Information about Syringomyelia & Arnold Chiari Malformation (ACM)

What is Syringomyelia?

Syringomyelia is a disorder affecting the nervous system where fluid-filled cavities develop inside the spinal cord. The spinal cord is normally a solid structure which passes down the back, inside the spinal canal. It connects the brain to the rest of the body, passing signals to and fro, enabling an individual to move his or her limbs at will, to feel objects and to control various bodily functions.

Within the spinal canal, the spinal cord is bathed with a clear, watery fluid, known as cerebrospinal fluid - a term usually abbreviated to CSF. The fluid from which Syringomyelia cavities are formed is identical to CSF.

What causes Syringomyelia?

Hindbrain Hernia also known as Arnold Chiari Malformation (ACM)

A variety of different conditions lead to the formation of Syringomyelia cavities. The common factor in most cases is obstruction to the normal flow of CSF, up and down the spinal canal, on the outside of the spinal cord. Perhaps the most common cause of such obstruction is a disorder known as Hindbrain Hernia, also commonly referred to as Arnold Chiari Malformation. In this condition the lower-most part of the brain has descended through an opening in the base of the skull (named the Foramen Magnum) and this causes a blockage of the CSF channels, at the top of the spinal canal. Normally CSF flowing in the spinal canal communicates freely with CSF circulating inside the head but when CSF is trapped inside the spinal canal some of it begins to accumulate within the substance of the spinal cord.

MRI showing Hindbrain Hernia Next to ACM, the most common cause of Syringomyelia is spinal injury. A minority of victims of severe spinal cord trauma, who are already severely disabled as a result of their original injury, go on to develop additional problems as a result of Syringomyelia. Scar tissue within the spinal canal, developing as a consequence of the initial injury, obstructs CSF movement causing, once again, fluid to accumulate within the substance of the spinal cord.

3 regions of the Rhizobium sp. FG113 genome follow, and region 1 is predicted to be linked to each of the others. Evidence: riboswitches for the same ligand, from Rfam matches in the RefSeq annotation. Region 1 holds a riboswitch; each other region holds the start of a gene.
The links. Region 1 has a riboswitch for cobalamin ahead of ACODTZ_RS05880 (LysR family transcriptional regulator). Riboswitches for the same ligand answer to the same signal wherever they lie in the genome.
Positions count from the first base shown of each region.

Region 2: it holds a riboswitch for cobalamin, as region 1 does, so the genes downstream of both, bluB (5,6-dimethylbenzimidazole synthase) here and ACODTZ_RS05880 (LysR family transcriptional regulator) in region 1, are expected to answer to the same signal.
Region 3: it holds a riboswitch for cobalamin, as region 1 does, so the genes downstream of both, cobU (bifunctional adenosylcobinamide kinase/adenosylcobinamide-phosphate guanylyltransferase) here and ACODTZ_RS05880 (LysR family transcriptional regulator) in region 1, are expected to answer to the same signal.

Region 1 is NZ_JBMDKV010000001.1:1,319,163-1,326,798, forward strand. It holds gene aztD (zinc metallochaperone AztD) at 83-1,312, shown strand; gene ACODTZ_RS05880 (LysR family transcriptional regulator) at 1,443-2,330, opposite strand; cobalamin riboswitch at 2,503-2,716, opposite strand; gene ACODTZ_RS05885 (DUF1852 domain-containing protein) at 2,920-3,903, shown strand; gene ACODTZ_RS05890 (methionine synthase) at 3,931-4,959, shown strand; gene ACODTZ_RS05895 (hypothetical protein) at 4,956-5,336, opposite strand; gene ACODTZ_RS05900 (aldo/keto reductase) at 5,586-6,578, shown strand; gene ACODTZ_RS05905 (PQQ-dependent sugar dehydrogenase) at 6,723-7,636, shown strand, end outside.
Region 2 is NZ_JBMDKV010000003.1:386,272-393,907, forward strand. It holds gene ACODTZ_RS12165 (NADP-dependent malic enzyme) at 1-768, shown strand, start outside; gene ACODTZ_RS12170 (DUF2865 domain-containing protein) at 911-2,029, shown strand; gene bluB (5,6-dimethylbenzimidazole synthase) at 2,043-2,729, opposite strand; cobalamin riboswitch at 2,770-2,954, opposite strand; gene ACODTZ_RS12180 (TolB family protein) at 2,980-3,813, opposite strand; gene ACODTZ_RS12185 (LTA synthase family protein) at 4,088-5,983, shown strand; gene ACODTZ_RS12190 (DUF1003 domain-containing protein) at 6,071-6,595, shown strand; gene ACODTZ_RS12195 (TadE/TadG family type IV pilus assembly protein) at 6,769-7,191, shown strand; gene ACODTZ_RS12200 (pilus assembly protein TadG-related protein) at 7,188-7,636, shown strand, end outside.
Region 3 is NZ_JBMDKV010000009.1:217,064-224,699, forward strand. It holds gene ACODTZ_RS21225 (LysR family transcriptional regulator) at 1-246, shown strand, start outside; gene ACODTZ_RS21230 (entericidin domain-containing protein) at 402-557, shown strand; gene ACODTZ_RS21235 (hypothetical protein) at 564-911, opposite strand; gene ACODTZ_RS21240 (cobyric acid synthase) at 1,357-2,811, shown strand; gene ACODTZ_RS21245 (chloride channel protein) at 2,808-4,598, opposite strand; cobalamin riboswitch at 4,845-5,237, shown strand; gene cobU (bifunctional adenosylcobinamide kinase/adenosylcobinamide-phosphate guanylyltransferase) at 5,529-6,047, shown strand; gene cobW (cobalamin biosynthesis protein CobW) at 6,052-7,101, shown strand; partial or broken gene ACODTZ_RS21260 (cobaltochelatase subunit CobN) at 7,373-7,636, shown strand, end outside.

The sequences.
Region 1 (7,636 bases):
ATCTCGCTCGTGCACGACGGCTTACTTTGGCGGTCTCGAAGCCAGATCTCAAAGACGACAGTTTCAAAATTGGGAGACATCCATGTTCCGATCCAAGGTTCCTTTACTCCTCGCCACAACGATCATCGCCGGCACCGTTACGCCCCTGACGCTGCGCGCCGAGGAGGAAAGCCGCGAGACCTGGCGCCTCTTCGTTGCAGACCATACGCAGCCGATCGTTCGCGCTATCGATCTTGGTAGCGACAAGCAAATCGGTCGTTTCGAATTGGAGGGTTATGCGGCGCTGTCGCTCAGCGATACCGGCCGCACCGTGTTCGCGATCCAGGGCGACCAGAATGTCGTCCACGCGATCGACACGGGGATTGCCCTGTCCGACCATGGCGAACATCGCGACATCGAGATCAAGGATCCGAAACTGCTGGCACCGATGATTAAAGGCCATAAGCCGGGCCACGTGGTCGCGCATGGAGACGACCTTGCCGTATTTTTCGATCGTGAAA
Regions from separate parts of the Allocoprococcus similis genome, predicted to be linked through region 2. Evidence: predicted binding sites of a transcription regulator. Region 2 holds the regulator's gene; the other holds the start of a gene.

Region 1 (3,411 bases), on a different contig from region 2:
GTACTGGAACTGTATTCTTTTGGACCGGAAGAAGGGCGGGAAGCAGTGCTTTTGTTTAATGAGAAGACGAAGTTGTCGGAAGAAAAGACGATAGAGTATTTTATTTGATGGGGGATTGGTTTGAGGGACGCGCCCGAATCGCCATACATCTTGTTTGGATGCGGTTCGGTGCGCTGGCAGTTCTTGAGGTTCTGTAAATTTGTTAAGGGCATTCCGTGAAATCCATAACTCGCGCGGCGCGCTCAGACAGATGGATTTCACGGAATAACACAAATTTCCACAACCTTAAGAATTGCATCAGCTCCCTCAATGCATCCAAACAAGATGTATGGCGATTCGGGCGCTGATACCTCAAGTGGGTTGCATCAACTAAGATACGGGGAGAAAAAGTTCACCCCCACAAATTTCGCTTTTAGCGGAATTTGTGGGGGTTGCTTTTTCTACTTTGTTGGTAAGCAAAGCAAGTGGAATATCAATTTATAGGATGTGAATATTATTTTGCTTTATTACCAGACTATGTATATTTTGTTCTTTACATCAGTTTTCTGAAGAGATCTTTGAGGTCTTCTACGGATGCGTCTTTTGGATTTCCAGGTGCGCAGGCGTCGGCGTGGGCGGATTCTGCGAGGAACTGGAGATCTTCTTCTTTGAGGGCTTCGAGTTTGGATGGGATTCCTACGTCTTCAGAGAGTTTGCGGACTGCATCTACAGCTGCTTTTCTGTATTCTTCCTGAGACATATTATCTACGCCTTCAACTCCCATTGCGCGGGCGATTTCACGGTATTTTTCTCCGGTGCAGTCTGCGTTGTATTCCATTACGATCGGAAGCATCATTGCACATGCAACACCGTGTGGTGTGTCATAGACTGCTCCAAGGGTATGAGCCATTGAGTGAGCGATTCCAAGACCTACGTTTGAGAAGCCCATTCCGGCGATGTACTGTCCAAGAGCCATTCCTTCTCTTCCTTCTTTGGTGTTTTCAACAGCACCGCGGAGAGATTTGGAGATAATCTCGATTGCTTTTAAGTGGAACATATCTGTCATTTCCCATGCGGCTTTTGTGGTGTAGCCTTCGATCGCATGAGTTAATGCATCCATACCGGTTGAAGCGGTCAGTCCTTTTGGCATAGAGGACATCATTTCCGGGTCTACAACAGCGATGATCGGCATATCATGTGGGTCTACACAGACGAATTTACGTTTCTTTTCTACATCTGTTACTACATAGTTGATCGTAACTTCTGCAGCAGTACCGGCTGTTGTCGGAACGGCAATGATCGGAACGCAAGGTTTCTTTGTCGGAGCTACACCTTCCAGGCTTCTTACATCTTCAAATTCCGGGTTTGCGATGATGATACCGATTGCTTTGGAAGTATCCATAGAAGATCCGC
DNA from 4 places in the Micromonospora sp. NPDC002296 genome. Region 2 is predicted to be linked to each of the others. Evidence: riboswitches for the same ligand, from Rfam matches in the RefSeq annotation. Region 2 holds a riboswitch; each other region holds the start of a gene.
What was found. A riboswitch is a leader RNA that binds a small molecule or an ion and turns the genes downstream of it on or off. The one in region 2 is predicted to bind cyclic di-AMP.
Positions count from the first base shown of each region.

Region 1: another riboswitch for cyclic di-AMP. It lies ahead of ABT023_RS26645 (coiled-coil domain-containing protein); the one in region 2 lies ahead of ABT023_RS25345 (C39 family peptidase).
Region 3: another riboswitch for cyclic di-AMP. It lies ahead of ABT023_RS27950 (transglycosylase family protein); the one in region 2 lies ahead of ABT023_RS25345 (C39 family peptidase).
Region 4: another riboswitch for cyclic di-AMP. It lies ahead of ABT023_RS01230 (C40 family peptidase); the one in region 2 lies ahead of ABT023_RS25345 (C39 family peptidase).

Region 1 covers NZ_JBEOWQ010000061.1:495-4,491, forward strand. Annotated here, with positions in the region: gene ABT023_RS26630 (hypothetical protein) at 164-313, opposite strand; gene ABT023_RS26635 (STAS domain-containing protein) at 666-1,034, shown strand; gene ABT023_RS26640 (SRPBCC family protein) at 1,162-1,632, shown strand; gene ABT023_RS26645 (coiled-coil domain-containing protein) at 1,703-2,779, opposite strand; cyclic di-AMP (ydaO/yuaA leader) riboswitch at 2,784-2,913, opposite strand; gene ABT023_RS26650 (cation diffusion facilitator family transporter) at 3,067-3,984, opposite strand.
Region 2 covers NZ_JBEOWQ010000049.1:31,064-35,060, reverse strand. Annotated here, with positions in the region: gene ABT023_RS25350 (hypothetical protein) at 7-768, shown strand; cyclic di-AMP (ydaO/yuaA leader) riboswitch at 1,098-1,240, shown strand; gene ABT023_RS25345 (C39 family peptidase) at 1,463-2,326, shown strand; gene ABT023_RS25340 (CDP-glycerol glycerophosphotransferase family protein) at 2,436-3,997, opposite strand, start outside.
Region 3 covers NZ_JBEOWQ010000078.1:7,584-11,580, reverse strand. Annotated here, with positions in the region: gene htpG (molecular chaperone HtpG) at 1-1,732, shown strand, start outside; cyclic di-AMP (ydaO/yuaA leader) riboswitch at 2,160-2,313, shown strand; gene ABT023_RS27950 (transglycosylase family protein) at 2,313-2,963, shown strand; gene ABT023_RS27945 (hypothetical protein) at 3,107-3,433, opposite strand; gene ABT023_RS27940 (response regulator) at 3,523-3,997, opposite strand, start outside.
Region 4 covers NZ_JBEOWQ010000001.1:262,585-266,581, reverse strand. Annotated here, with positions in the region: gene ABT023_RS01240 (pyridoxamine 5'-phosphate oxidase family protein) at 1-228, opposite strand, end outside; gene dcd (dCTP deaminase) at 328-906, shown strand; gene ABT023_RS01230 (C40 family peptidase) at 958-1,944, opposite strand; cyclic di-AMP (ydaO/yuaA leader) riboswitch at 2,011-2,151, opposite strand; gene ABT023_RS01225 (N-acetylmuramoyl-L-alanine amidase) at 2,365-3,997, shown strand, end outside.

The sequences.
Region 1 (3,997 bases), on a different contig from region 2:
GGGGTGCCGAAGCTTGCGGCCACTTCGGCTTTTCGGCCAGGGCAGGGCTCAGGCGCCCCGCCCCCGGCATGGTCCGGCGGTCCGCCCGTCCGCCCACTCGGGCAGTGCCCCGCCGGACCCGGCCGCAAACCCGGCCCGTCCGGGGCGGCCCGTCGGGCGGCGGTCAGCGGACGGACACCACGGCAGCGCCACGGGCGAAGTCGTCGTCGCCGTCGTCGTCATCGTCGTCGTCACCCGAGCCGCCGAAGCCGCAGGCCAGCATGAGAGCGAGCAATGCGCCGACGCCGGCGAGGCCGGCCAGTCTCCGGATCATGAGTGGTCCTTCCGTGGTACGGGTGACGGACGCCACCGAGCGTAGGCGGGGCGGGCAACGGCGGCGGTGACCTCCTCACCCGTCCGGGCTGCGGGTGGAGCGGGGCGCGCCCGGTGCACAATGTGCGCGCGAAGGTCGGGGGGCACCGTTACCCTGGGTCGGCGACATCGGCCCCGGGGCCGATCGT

There are other causes of Syringomyelia beyond the scope of this brochure.

How is Syringomyelia diagnosed?

MRS showing Hindbrain Hernia and Syrinx Patients who have Syringomyelia present with a variety of symptoms ranging from neck and arm pain through to fairly severe disability, with muscle weakness and paralysis. Fortunately nowadays, most cases of Syringomyelia are detected at an early stage before major disability develops.

Any of the symptoms of Syringomyelia can have other causes. Indeed, it is much more likely that somebody presenting with, say, neck and arm pain, will have a more common disorder and not syringomyelia. It is only when more common diseases are excluded that Syringomyelia may be considered as a diagnosis. In most cases the diagnosis of Syringomyelia is made by a specialist, usually a Neurologist.

Once the diagnosis of Syringomyelia is suspected, it is readily confirmed by an MRI scan.

How is Syringomyelia treated?

How Syringomyelia is treated In many cases of Syringomyelia all that is required by a sufferer is an explanation and reassurance, together with periodic review by a specialist. The symptoms arising from Syringomyelia can then be treated with drugs or other measures - or simply tolerated. In some instances, however, if the cavity in the spinal cord is enlarging and threatens to cause significant disability, there may be a place for surgical intervention. In these circumstances the services of a neurosurgeon may be required. Before any surgery is undertaken, detailed discussions need to take place between the patient and the neurosurgeon, as to the potential benefits of surgery as well as the inconveniences, discomforts and risks that go with an operation on the brain or spinal cord.